OWINGS MILLS - Joe Flacco is a Super Bowl MVP, one of the highest paid players in NFL history and a quarterback who is coming off the best stretch of his career.

And, at least based on what Ravens offensive coordinator Jim Caldwell said Friday, Flacco, still just 28 years old, appears poised to possibly take his game to an even higher level this season.

"He's getting better all the time," Caldwell said after Baltimore's organized team activity practice Friday. "That's the nice thing about it. We have a chance to see him develop and grow. He's getting better each and every day. Every single day he gets a little bit better. That's exciting."

The primary knock on Flacco the last two years in particular has been his erratic play during the regular season.

He has been successful in the playoffs, and had been even before Baltimore's Super Bowl run last year. But while he has had some great moments during the regular season as well, he has also been largely inconsistent.

"We've all seen great strides and really [Flacco] playing his best football at playoff time," former Pro Bowl and current NFL Network analyst Kurt Warner told the Times during the week leading up to the Super Bowl in February. "Now the only question is whether he can take that and parlay that into the rest of his career, regular season and playoffs. ... but I've seen a guy in the playoffs that has just completely upped his game."

The three main questions now: First of all, how does Flacco build on the playoff success? Secondly, how does he do after signing his $120.6 million contract earlier this offseason? And third, how much better can Flacco be with a full year under Caldwell as offensive coordinator?

Caldwell replaced Cam Cameron as the Ravens' offensive coordinator in December.

After being limited to 188 yards or less in six of his final nine games under Cameron, Flacco threw for an average of 290 yards per game in the last five full games that he played under Caldwell. He threw 13 touchdown passes without an interception in those five games.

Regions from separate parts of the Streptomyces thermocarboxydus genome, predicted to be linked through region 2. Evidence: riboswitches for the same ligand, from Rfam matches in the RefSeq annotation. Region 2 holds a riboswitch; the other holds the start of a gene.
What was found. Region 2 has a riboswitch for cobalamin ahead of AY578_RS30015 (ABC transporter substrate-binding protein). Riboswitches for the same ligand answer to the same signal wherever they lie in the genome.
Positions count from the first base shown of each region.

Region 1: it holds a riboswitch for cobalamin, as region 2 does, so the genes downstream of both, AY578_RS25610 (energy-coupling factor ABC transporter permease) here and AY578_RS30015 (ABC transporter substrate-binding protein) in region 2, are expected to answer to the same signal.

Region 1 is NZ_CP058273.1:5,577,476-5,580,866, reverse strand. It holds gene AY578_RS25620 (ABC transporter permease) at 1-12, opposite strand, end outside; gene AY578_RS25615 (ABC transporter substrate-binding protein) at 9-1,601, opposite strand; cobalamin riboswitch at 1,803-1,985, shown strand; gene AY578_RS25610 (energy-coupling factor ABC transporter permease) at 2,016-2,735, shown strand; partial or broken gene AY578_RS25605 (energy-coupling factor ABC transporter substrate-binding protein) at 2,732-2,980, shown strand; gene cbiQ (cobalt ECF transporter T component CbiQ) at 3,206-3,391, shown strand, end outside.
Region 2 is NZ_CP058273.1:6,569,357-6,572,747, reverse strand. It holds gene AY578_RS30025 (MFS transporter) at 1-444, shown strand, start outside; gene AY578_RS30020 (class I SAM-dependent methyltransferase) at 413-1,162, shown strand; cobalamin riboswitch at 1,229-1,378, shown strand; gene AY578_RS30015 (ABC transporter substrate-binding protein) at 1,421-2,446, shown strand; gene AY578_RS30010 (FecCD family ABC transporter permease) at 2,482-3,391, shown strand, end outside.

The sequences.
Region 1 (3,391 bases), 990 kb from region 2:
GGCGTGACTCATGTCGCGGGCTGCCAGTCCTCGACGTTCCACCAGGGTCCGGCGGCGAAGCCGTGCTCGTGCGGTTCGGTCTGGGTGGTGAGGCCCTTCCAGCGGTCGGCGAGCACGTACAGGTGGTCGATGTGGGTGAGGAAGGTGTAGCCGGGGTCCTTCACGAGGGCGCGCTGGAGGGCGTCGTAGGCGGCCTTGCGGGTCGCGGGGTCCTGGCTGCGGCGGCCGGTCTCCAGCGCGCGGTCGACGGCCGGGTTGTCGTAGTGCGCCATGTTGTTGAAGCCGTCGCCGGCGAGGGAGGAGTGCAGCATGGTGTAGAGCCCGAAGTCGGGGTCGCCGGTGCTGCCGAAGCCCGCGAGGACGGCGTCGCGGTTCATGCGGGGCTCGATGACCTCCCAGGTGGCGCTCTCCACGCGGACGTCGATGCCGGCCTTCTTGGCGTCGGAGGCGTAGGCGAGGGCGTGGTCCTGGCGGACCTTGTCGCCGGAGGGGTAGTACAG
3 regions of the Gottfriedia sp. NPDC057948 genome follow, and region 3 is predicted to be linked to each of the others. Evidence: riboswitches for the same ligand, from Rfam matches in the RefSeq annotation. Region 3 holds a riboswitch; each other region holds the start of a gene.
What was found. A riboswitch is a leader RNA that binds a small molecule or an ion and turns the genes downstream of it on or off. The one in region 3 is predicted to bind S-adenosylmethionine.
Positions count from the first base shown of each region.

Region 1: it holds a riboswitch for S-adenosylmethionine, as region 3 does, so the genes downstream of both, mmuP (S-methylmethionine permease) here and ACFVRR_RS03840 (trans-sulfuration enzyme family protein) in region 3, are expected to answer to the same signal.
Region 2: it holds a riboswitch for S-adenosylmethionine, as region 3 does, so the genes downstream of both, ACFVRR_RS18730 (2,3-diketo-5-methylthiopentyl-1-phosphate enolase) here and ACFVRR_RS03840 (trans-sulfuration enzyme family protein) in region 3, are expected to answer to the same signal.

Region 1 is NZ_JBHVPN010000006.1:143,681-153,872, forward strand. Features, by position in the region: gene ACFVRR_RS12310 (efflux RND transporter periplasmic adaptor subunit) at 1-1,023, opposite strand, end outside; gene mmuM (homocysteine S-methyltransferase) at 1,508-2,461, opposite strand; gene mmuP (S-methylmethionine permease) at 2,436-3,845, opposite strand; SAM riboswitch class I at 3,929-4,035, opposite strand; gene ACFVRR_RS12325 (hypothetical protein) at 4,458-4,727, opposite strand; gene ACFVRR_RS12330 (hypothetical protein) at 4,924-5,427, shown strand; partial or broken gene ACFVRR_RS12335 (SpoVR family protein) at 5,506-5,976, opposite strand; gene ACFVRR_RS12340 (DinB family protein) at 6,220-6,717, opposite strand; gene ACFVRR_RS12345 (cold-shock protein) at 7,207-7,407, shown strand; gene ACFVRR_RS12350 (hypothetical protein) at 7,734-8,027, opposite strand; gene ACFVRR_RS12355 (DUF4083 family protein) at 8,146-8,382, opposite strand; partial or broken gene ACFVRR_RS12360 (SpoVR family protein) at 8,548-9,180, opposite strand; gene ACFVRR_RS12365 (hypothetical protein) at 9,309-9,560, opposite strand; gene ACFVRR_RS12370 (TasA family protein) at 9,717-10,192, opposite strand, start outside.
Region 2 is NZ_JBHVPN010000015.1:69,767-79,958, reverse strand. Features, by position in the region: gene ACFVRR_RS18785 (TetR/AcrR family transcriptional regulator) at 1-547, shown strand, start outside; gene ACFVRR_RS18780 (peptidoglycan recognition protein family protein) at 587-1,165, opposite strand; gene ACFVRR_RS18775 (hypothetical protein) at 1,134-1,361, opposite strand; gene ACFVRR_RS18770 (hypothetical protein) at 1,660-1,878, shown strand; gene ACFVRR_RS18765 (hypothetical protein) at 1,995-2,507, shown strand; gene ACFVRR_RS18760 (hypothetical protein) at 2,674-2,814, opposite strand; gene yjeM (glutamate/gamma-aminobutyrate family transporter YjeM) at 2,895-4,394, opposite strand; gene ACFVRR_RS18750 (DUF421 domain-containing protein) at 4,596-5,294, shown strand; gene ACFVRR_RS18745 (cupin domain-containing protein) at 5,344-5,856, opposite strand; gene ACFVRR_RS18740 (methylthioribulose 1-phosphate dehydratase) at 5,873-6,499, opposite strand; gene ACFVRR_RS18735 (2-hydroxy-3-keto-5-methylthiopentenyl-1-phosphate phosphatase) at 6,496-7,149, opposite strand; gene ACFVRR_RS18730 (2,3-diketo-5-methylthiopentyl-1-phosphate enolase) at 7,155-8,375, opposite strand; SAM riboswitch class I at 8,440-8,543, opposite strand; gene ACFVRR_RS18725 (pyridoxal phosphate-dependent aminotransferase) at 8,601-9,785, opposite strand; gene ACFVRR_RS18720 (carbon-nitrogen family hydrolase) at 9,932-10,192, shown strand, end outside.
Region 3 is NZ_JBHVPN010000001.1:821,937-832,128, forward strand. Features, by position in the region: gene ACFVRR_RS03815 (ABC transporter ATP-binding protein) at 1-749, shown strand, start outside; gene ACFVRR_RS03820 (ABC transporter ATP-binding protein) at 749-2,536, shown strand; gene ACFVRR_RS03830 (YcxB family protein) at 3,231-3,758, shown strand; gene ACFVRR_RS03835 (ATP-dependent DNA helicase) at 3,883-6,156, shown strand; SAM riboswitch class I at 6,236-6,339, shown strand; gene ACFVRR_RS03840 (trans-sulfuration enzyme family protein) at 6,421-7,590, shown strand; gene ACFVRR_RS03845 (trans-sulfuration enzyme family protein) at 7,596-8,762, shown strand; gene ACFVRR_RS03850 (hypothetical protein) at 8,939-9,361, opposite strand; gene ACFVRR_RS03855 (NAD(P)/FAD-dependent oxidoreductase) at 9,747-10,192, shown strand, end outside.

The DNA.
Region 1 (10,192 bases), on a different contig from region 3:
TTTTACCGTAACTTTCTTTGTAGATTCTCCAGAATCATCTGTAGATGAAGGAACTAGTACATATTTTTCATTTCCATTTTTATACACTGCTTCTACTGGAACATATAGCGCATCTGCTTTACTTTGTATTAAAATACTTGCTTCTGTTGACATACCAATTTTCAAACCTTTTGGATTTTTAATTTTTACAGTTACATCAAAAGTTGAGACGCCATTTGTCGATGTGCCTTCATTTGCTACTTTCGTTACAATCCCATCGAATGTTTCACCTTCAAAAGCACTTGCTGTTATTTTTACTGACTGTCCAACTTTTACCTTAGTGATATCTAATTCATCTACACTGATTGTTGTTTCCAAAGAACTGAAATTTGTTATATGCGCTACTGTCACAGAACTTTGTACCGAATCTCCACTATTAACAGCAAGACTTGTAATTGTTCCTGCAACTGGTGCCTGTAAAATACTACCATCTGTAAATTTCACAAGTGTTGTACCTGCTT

Eleven of the 13 touchdown passes came during the playoffs, including three along with 287 yards during the Super Bowl. The 11 touchdown passes during the playoffs tied a postseason record.

And while Flacco did struggle some during the regular season, he did finish the regular season with a career-best 3,817 yards to go with 22 touchdown passes and just 10 interceptions.

The Ravens do have to replace last year's leading receiver Anquan Boldin, but Baltimore does still have one of the league's top deep threats in Torrey Smith, another deep threat in Jacoby Jones, two proven weapons at tight end in Dennis Pitta and Ed Dickson and several young receivers that the team feels have the potential to step into expanded roles this season.

"I'm not real sure how defenses will look at us," Caldwell said Friday. "I know one thing. They will look at us and see that we have some guys that can still get down the field and go. That can certainly give you some problems in a number of different ways. I think they look at every guy according to his strengths.

"Our guys with their strengths: They do have speed, they can get across the field, they can get down the field [and] they can catch and run. ... I'm not quite certain how they will look at us. But what I do know is the fact that we do have quite a few threats and quite a few people that they will probably be concerned with."

Flacco, of course, is regarded as one of the best deep ball throwers in the NFL.

"What I think is a great benefit is when you do have a guy with a strong arm and you have guys that can really run," Caldwell said. "We have a couple of guys that can really stretch the field. Often times you may find guys that can stretch the field, but guys can't get it to them consistently. Joe can."

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